Sports Illustrated publisher Maven is making 2021 the year it gets a lot bigger.
In tandem with an announcement on Monday that the company has secured $20 million in equity financing commitments from new and existing institutional investors, Maven simultaneously announced that it’s reached a deal to buy New Jersey-based sports news website The Spun. Maven and Sports Illustrated CEO Ross Levinsohn said in a phone interview with Forbes that the plan is for this fast-growing digital property, which reaches almost 15 million readers per month, to continue operating largely as it does now while being positioned into the Maven ecosystem by integrating it into the Sports Illustrated website. “They’re a really dynamic, independent sports company, and they’ve grown mightily over the last 7 years or so,” Levinsohn told Forbes. “A really smart, young, aggressive team, with really terrific leadership, and we couldn’t be more excited. Their numbers are terrific, and it’s a great complement to Sports Illustrated for us.”
The Spun has a team of 11 employees, and terms of the acquisition weren’t publicly disclosed. As far as the Maven capital raise, that funding is partly meant to fund more of this same kind of thing. In addition to restructuring debt, Maven has raised more than $40 million in new capital since Levinsohn took on CEO duties back in the fall, and now the company is ready to start spending — on everything from marketing to acquisitions of properties like The Spun and others coming soon.
“We have some pretty big ambitions,” Levinsohn said. “And this is sort of our first at-bat at growth since I took over the company about nine months ago.”
The Spun co-founder Matt Lombardi has been appointed as Vice President/General Manager of Growth for Sports at Maven, and he’ll report to Maven’s President of Media, Rob Barrett. Meantime, all 11 employees of The Spun are being retained.
This deal comes on the heels of Sports Illustrated, according to Maven, drawing more than 38 million online readers in January — a best-ever monthly record for the site. Also, this acquisition comes only a little more than a month after Maven launched a cryptocurrency-focused media brand called Crypto Investor, which includes a subscription-based weekly newsletter product and amounted to an expansion of Maven-owned TheStreet.
That newsletter, developed in concert with BTC Inc. — the publisher and venture group behind Bitcoin Magazine — is complemented by a new dedicated channel on TheStreet’s current site that focuses on a regular stream of daily cryptocurrency news coverage, freely accessible to readers at TheStreet. And it’s a perfect example of the kind of product that Levinsohn said Maven is eager to launch and acquire more of — brands that serve loyal, engaged, and specific audiences.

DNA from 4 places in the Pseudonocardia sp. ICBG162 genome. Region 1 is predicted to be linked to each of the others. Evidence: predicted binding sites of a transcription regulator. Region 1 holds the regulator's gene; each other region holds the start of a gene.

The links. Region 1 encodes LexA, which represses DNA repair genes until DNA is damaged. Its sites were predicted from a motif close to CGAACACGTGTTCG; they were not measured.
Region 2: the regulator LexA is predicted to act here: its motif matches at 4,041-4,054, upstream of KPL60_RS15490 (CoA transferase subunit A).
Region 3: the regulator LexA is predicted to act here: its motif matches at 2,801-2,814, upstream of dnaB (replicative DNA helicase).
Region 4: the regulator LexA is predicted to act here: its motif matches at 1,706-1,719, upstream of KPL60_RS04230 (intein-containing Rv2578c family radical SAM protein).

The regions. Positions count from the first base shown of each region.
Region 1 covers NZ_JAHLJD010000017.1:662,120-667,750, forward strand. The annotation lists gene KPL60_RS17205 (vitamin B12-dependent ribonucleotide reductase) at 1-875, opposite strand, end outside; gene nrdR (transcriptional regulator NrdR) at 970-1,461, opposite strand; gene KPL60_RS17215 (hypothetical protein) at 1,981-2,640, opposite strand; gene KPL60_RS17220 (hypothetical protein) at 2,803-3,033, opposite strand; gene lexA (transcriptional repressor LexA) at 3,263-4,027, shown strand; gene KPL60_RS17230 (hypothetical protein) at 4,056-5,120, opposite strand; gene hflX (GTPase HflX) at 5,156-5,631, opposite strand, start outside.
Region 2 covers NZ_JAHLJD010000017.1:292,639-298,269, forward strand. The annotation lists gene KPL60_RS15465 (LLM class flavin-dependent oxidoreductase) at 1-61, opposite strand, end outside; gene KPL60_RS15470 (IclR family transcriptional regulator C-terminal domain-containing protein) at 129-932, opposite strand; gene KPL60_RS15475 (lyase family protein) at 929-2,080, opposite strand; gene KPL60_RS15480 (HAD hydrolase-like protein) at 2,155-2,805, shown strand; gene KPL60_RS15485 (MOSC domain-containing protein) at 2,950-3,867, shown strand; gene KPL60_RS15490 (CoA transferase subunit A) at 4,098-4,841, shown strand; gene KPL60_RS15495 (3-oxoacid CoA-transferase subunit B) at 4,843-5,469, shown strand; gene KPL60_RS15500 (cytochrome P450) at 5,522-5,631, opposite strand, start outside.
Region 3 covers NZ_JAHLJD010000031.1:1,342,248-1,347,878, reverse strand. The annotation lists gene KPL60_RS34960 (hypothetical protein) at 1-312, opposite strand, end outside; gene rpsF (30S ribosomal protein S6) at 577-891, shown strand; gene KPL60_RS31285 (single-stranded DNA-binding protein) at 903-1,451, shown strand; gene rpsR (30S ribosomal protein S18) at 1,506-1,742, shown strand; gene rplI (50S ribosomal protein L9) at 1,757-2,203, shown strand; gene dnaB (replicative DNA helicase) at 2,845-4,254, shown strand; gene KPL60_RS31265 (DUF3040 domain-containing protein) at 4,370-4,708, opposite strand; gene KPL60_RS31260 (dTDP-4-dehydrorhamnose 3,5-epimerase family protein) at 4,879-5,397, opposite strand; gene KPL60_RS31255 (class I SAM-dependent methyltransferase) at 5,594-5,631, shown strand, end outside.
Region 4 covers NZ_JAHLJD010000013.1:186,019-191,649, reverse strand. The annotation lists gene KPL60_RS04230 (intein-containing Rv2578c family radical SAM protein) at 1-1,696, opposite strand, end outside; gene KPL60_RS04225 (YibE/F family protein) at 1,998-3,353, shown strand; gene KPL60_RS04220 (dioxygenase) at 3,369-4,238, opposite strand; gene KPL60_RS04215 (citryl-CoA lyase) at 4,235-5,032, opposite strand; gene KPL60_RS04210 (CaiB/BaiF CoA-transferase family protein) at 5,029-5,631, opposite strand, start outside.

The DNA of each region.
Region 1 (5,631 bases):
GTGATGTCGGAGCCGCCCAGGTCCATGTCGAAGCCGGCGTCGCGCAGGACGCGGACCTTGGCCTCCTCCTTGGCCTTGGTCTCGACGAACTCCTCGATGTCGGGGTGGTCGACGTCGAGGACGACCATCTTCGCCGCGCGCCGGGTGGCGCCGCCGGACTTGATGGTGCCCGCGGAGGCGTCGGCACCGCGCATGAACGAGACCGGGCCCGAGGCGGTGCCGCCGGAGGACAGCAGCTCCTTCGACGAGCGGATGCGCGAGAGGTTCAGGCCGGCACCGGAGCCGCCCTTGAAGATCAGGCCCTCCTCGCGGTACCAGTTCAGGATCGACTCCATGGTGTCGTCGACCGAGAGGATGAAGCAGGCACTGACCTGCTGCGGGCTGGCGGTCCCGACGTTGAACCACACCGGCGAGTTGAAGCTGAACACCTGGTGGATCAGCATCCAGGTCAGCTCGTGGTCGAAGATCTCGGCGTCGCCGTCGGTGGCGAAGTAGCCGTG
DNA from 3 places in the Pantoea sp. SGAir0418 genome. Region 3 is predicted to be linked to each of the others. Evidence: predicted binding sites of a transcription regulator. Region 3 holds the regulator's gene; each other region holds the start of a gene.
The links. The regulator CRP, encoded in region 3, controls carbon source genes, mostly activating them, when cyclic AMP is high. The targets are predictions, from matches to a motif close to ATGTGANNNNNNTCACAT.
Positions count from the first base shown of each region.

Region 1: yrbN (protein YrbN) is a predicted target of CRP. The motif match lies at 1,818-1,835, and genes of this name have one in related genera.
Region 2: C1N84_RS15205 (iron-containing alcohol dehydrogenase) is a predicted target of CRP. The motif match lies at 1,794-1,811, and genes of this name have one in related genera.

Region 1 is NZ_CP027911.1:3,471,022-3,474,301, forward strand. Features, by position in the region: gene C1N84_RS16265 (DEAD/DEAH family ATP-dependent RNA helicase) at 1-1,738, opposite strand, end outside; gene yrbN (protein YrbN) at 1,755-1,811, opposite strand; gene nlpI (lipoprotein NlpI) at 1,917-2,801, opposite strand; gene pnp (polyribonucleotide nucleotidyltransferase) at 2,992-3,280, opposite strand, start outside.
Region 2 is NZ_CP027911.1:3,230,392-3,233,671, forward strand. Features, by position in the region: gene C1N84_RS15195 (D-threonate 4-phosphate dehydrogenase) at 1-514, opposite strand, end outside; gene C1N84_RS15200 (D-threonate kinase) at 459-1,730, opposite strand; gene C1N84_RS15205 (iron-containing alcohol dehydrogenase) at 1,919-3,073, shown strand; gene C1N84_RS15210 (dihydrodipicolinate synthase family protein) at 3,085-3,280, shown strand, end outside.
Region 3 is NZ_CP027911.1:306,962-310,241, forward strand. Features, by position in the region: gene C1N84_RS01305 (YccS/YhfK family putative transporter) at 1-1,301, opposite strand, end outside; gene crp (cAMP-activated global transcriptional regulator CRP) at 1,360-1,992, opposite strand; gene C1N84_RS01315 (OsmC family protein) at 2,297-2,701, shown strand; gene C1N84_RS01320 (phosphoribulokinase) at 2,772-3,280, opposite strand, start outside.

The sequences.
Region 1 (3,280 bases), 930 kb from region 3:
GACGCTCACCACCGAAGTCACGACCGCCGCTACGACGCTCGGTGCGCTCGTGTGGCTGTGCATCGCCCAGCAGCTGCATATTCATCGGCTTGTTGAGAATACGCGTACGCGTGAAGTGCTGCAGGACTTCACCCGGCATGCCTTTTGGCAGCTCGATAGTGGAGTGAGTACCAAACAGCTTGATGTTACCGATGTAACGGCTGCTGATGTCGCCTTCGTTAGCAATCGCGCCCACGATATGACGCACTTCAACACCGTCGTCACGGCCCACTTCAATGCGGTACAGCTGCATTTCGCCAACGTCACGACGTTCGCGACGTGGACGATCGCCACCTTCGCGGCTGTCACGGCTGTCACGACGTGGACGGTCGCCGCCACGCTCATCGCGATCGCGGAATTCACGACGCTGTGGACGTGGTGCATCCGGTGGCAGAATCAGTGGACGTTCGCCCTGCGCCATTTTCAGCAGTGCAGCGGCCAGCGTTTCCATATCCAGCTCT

“We really look for assets that can fit into and expand an existing vertical for us, or start a new one,” Levinsohn said. “In The Spun, we saw something that would be additive and incremental to our sports vertical, which is anchored by the halo brand of Sports Illustrated. It’s the most trusted brand name in sports, it’s revered, it’s got an incredible history, and its audience is amazingly loyal — with still north of 1.7 million paying print subscribers today.
“We’re not going to change The Spun. They’re doing just fine on their own, and I think we can give them a little extra rocket boost inside what we’re doing here. We’re going to integrate them into our company, but we’re not going to do anything to change what they’re doing well.”
The current plan is to integrate The Spun into the Sports Illustrated website this year, but not immediately. All of The Spun’s content will still be accessible at thespun.com in the near term.
Speaking of change, it’s something of an understatement to note the degree to which that’s been a constant for some months now at Maven, where Levinsohn has been CEO since the fall and Barrett came aboard as president of media in February. Levinsohn characterized 2020 as a tough year for the business overall — attributable to the coronavirus pandemic that battered so many industries, including media brands — but stressed that the company is now chomping at the bit to grow. According to Maven, for example, the company has in addition to restructuring more than 200 content partnerships also “solidified and expanded” its relationship with Authentic Brands Group, which owns the Sports Illustrated brand. Maven says it’s also grown its digital subscribers by 30% over the last 12 months, and advertising revenue has likewise ticked upward in recent quarters.
A robust digital-first focus pervades the operation, as The Spun deal exemplifies. Same with the hire of executives like Barrett, who joined Maven from Hearst Newspapers where he was president of digital and who also previously oversaw Yahoo’s news and finance group.
“Invenire has great confidence in Maven and its strategic trajectory,” said Invenire Capital managing partner Chad Nelson, whose firm was among the investors in Maven’s funding round. “We are pleased with the progress made with Ross Levinsohn at the helm, and our increased investment reflects the potential of the powerful media company and its long-term growth.”